How the Mclaren F1 Copied Toyota

The Mclaren F1 held the title for fastest production car for years at 242 mph before being eclipsed by the bonkers Bugatti Veyron. The Mclaren F1 was a no-compromise racer with a central seating position. With limited adjustments it won the Le Mans 24hours in 1995 with 1st, 3rd, 4th, 5th and 13th placings.

1995 Mclaren F1


One of the central features of the car was its central seating position and also its dihedral doors. Gordon Murray, the F1s designer, drove past a Toyota Sera everyday, and eventual borrowed one to study.The 1.5 liter inline four-cylinder in the Sera compared to the BMW built 6.0L v12 in the Mclaren made the irony of their shared door designs obvious. The Sera was desinged for the Japanese market but was soon imported by international fans of the funky design. The 2+2 coupe weighed in at only 930 Kg and had a respectable 108 bhp.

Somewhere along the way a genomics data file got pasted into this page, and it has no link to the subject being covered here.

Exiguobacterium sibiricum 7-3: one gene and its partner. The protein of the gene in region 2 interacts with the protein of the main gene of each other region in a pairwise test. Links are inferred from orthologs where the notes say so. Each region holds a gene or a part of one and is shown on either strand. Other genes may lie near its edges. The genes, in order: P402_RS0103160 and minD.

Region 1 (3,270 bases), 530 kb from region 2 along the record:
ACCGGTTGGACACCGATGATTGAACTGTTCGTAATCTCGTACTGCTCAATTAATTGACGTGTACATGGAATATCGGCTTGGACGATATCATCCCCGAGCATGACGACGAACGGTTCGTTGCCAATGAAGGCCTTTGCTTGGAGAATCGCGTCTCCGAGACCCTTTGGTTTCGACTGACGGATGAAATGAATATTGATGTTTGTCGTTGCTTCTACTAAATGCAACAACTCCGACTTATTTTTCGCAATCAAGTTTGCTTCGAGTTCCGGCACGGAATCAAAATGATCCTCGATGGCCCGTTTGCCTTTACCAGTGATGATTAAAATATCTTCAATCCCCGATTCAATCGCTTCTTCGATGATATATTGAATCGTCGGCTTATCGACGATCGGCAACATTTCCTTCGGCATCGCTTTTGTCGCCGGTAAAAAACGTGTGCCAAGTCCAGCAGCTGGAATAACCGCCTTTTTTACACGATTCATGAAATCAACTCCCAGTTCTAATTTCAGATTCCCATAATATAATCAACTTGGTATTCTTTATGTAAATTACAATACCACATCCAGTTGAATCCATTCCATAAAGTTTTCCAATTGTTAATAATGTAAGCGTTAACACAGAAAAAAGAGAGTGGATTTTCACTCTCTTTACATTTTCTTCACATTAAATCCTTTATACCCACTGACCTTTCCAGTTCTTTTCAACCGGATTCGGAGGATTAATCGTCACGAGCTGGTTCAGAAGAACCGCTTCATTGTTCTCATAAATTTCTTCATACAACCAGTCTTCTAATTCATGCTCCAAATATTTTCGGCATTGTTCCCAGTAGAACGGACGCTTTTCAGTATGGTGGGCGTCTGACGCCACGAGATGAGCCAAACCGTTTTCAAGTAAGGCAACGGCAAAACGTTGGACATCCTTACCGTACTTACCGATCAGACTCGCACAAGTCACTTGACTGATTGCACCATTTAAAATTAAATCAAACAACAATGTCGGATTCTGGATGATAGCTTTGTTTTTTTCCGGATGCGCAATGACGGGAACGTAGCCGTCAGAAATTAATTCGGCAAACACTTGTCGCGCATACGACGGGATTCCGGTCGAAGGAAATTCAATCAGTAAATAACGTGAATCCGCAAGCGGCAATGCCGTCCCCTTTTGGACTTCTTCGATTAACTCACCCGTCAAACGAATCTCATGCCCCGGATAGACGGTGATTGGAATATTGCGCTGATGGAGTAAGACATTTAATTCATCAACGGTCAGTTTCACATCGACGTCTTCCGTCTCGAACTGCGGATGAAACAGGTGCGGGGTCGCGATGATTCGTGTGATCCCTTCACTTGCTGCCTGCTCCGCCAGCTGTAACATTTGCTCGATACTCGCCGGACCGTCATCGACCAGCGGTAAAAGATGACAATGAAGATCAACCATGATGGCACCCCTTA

1990 Toyota Sera

The Mclaren F1 also borrowed from aviation design, and had a lift-up flap over the starter button, like a WW2 fighter. Similarly the starter engine was deliberately delayed for 2 rpm so the driver would hear the starter engine, a factor that Murray had enjoyed in his air-cooled Porsche 911.

The other practice of having the needles sweep the dials was suggested by Ron Dennis,and has since been copied by many manufacturers.

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